February 4, 2006 [LINK]

Revised stadium deal submitted

Mayor Williams sent another version of the stadium deal to the D.C. Council, which is scheduled to vote on the matter next Tuesday, February 7. The key new provision is that developers (mainly the Clark Construction Company) agreed to pay up to $70 million "if" there are any cost overruns; in return for assuming this risk, they would gain control over the direction of the construction project. The mayor pleaded with council members to see all the good that will come from the stadium. "Council Chairman Linda W. Cropp (D) was cautiously optimistic." (Me too.) See Washington Post. She did not comment on the demise of her cherished private financing scheme.

Tokyo Dome

The Tokyo Dome page is now finished, though the lack of good photographs online leaves several unanswered questions about the dimensions of the stadium structure. It's "close enough" for now, but future revisions are likely.

The mailbag: Welcome new fans!

For some odd reason, I've received more than the usual number of friendly greetings from new fans in the past couple weeks, and I've tried to respond. My e-mail in-box is getting stacked up once again, however, so please don't take offense if I don't answer right away. More often than not, it means that a more thoughtful reply is called for.

From intrepid news watcher Mike Zurawski: As previously announced, the fence at Miller Park has been moved in eight feet to make room for a picnic area, so right field will be 333 feet, presumably. "All fans in the area will be furnished with a replica Brewers batting helmet to prepare for home runs..." DUCK! Further renovations are planned for next year. See MLB.com.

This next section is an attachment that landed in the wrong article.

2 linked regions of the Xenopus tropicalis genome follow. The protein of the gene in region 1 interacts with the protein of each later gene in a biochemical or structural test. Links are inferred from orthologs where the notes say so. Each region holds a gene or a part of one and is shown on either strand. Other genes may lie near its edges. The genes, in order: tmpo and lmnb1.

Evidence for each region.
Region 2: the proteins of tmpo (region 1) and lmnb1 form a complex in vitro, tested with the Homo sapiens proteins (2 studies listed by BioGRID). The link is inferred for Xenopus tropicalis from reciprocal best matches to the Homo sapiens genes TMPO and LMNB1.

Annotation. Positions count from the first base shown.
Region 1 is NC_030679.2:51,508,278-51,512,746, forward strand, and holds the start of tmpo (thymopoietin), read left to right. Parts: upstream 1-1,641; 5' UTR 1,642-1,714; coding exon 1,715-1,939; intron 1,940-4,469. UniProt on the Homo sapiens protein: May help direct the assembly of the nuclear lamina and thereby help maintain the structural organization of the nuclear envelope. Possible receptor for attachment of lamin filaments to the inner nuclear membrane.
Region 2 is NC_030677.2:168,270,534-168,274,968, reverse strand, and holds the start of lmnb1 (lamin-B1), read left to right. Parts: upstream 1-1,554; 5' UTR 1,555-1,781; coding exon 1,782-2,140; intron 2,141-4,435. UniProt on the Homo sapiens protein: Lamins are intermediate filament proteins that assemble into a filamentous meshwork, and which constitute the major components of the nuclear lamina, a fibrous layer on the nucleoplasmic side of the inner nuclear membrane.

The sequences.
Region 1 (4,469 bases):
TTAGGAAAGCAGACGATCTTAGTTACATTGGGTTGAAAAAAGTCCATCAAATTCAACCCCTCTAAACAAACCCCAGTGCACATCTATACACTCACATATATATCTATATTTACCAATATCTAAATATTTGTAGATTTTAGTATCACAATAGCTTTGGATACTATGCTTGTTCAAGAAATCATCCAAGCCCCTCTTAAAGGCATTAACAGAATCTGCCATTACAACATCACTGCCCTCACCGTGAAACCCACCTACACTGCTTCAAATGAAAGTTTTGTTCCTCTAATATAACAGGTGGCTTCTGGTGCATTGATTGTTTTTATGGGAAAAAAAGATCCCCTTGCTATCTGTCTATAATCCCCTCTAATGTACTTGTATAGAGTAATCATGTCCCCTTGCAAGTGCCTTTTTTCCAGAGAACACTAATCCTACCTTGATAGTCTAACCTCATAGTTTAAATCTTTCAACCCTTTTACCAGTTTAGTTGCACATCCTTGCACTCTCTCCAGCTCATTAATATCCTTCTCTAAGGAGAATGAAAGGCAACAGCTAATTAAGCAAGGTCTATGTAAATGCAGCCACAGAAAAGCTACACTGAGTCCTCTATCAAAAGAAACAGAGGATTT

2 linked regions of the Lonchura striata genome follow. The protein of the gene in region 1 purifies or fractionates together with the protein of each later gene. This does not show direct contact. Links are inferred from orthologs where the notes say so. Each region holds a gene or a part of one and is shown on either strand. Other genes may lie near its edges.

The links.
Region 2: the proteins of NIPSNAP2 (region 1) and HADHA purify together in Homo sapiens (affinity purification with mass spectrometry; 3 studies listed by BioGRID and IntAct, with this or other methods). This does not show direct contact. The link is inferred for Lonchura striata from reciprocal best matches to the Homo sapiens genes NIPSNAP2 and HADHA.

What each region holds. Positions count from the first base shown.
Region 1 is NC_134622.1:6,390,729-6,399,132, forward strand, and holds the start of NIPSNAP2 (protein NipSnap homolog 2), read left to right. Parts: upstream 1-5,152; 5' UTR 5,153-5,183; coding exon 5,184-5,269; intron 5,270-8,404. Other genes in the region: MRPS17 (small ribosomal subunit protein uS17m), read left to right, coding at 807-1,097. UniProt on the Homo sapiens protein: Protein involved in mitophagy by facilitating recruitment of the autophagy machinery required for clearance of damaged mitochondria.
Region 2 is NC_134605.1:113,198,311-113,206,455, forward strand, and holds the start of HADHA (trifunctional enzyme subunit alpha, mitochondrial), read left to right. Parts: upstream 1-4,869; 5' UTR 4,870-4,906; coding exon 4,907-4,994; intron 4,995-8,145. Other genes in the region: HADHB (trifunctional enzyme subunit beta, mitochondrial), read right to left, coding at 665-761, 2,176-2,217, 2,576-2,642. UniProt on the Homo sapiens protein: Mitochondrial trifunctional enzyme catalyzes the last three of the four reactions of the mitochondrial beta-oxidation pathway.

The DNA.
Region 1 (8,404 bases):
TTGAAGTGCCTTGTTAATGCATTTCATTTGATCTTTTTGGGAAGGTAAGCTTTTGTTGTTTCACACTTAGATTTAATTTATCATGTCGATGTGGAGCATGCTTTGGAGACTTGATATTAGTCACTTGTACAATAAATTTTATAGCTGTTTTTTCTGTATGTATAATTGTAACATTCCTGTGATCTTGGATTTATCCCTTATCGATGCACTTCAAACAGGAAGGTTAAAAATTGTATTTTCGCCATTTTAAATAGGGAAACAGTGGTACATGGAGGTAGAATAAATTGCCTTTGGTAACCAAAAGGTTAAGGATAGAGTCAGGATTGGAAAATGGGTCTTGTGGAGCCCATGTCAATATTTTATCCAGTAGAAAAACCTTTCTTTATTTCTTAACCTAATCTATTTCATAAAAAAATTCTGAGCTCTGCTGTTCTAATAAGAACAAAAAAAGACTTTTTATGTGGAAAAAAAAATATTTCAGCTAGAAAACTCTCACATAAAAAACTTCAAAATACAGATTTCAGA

Also via Mike: SBC Park, formerly known as Pac Bell Park, will be renamed "AT&T Park" on March 1. "The physical transformation to AT&T Park will require the removal of hundreds of signs and logos at the facility, and the changes should be finished by midseason." See MLB.com

Regarding the Twilight Zone episode that Steve Pixberg asked about, Patrick Schroeder writes:

I just saw that episode last week, "The Mighty Casey." Jack Warden played the manager. It was definitely filmed at LA's Wrigley Field. I recognized the grandstand and the ivy-covered outfield wall.

Chris Haack tells me that he recalls that the football gridiron at Baltimore's old Memorial Stadium was closer to the south end than is indicated by my diagram. I've seen photos with various gridiron positions, but I'll probably modify that diagram based on what he says in the near future.